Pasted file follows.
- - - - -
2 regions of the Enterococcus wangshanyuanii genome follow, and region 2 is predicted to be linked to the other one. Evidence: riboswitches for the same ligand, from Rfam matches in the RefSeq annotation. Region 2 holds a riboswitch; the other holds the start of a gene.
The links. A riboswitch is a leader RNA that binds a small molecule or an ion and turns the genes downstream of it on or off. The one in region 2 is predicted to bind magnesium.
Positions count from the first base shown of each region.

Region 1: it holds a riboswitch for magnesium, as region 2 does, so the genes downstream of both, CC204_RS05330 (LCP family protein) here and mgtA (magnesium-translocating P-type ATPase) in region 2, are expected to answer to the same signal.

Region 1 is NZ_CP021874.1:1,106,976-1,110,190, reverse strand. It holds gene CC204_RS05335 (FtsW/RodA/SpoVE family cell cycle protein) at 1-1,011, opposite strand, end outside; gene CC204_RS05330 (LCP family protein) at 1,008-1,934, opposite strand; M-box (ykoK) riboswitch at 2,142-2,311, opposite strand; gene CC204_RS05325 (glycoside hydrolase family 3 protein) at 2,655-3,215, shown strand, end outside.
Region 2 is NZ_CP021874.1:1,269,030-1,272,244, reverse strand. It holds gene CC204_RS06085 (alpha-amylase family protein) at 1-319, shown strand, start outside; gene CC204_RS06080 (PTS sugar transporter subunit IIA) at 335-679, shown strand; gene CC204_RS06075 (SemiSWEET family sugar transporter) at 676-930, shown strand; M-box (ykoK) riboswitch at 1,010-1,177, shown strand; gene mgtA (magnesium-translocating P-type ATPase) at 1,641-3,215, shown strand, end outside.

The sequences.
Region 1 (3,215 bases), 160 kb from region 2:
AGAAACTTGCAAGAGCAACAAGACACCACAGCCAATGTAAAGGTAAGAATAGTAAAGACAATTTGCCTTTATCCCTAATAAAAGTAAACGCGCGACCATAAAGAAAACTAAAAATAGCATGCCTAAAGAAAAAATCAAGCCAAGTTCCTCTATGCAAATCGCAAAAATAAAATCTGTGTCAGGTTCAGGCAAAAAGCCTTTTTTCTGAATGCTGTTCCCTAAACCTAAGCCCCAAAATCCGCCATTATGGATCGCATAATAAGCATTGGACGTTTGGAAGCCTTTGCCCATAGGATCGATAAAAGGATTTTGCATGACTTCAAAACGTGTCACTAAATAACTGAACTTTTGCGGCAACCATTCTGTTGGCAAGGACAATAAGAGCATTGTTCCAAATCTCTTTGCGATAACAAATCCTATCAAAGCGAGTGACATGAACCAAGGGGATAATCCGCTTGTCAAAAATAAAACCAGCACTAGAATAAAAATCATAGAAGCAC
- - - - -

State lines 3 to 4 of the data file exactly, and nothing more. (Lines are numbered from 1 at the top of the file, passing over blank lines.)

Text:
Positions count from the first base shown of each region.

Region 1: it holds a riboswitch for magnesium, as region 2 does, so the genes downstream of both, CC204_RS05330 (LCP family protein) here and mgtA (magnesium-translocating P-type ATPase) in region 2, are expected to answer to the same signal.